The limitations to this study including the use of archived serum and PBMC samples collected ~10 years ago. Since the serum and PBMCs were processed separately and assigned independent identification numbers, we could not correlate the individual serum antibody titer with the Bmem response. Also, since we could verify subject information only for the 2009/2010 cohort, we could not verify compounding factors, as immunization history, age, or health conditions. Particularly, we could not evaluate the influence of monovalent vaccine or H1N1 infection due to the lack of history on 2010/2011 cohort. Third, the current study was conducted on samples collected from one locality in United States and two-consecutive influenza seasons. Follow-up longitudinal studies are needed to clarify the underlying mechanism and provide better insight. Also, our ex-vivo analysis of memory B cell response is limited to non-speicific stimulation only by IL-2. Future studies can extend to explore more antigen specific Bmem analysis and more optimal B cell stimulating condition.

Overall, the trivalent seasonal influenza virus vaccination during the 2009 pandemic was effective in inducing antibodies with HAI activity to HA antigens in the vaccine. However, dominant immunogenicity of one vaccine component could negatively influence immune responsiveness to other vaccine components. Seasonal influenza virus vaccinations may be expanded after the COVID-19 pandemic, the impact of sudden antigenic changes and vaccine interference needs to be thoroughly investigated. However, these findings should not be misinterpreted to discourage annual vaccinations as numerous reports still emphasize the importance of yearly immunization [20]. To the contrary, the results of this study supports the investigating the possible antigenic hierarchy among vaccine components and possible negative immune interference effects during influenza virus vaccinations.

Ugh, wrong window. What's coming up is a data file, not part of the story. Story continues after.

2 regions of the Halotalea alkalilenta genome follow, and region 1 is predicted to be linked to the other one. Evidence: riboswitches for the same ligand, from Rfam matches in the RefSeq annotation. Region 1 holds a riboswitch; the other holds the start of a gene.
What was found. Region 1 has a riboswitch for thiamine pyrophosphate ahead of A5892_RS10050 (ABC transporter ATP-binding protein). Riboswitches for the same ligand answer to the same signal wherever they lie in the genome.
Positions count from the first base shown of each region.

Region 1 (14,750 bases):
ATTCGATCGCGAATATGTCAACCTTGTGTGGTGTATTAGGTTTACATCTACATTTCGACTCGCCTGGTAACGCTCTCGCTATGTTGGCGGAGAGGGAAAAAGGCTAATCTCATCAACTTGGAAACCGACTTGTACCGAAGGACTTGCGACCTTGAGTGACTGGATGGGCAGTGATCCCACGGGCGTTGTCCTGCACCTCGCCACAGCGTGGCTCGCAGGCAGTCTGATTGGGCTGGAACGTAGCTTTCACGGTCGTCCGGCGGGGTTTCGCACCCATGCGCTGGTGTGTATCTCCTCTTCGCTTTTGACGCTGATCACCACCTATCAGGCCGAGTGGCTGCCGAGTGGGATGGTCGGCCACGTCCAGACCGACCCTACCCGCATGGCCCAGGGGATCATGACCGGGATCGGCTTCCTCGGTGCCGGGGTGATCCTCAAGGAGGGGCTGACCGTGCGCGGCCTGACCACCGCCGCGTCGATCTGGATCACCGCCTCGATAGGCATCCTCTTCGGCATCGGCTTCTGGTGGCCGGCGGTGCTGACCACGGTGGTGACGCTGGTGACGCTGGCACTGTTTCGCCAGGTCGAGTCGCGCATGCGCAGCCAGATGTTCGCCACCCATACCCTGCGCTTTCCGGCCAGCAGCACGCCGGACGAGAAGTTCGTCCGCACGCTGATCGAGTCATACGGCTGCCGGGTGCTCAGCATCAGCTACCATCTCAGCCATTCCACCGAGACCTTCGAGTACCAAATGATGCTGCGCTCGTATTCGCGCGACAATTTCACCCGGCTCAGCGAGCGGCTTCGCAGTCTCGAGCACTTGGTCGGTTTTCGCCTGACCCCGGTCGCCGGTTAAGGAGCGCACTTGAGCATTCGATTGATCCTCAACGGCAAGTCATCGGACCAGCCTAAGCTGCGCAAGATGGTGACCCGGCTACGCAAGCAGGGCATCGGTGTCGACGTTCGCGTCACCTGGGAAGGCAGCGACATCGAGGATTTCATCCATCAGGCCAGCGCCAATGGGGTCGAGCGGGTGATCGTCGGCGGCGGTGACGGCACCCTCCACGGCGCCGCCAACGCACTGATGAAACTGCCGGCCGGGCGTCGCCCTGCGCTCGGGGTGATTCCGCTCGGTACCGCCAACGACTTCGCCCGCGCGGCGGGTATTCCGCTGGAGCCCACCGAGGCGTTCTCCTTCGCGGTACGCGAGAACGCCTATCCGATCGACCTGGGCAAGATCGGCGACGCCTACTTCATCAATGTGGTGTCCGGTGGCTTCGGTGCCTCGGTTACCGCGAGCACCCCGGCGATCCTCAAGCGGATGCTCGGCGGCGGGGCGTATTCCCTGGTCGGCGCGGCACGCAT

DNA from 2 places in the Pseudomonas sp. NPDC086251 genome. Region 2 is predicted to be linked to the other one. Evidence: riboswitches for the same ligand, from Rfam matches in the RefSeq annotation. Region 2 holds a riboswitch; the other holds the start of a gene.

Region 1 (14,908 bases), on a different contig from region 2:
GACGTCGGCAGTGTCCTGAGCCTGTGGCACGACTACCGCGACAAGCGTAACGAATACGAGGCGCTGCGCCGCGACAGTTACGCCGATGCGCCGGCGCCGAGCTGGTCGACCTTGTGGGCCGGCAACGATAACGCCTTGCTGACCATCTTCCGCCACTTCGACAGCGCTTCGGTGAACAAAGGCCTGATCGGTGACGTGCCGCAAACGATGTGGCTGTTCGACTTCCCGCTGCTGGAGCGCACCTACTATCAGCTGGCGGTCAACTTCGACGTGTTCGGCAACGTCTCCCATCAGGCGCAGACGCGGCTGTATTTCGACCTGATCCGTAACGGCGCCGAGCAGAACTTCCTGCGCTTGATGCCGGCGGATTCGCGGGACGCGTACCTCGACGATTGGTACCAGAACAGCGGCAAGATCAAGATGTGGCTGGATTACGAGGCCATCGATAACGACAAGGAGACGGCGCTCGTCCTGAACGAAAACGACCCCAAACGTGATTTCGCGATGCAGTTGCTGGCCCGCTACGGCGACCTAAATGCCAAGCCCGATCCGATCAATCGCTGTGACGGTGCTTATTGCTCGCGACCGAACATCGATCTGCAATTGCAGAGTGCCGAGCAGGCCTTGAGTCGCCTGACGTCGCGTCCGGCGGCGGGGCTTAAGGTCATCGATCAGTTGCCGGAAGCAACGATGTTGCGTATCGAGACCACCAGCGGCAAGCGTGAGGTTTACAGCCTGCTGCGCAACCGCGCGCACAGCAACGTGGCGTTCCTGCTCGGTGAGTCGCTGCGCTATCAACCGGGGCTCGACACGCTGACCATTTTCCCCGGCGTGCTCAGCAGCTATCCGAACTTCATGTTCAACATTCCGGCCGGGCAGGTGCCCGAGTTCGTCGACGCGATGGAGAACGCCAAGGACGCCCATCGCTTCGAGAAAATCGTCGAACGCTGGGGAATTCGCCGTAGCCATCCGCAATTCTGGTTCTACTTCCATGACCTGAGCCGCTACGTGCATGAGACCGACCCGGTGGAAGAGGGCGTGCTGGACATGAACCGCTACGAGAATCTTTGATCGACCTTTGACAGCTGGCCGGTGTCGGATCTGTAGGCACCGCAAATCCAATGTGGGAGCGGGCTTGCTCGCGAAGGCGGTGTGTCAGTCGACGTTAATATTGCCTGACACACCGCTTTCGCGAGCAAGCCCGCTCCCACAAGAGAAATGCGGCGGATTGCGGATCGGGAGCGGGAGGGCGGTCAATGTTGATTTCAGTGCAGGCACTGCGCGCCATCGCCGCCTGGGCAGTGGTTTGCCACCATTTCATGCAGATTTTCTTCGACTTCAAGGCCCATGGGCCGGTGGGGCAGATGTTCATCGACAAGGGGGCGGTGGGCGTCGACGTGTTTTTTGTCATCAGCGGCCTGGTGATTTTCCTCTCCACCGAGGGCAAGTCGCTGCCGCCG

Supporting information

S1 Fig. HAI titer against four vaccine strains following 2009/2010 and 2010/2011 vaccination stratified by pre-existing immunity to Brisbane07 H1N1 (A), Brisbane07 H3N2 (B), or Perth09 H3N2 (C).

Lower detection limit of the HAI assay was 1:10. The whiskers go down to the smallest value and up to the largest.*p<0.05, **p<0.01.

https://doi.org/10.1371/journal.pone.0258453.s001

(PPTX)

S2 Fig. Total memory B cell–derived (Bmem-derived) IgG from nonspecifically stimulated PBMCs.

Before analyzing HA-specific Bmem response, the total Bmem-IgG was confirmed to be the same over three PBMC collection time points. It showed that the change of the Bmem-IgG level was a result of differentiation of the B cells, not the expansion of total B cells.

https://doi.org/10.1371/journal.pone.0258453.s002

(PPTX)

Acknowledgments

The authors would like to thank Dr. Celia Schiffer for providing serum and PBMCs. Influenza viruses were provided by Influenza Reagent Resource (IRR) resources (Manassas, VA, USA). Also, the authors thank the members of the Center for Vaccines and Immunology protein production core for providing technical assistance in purifying the recombinant proteins.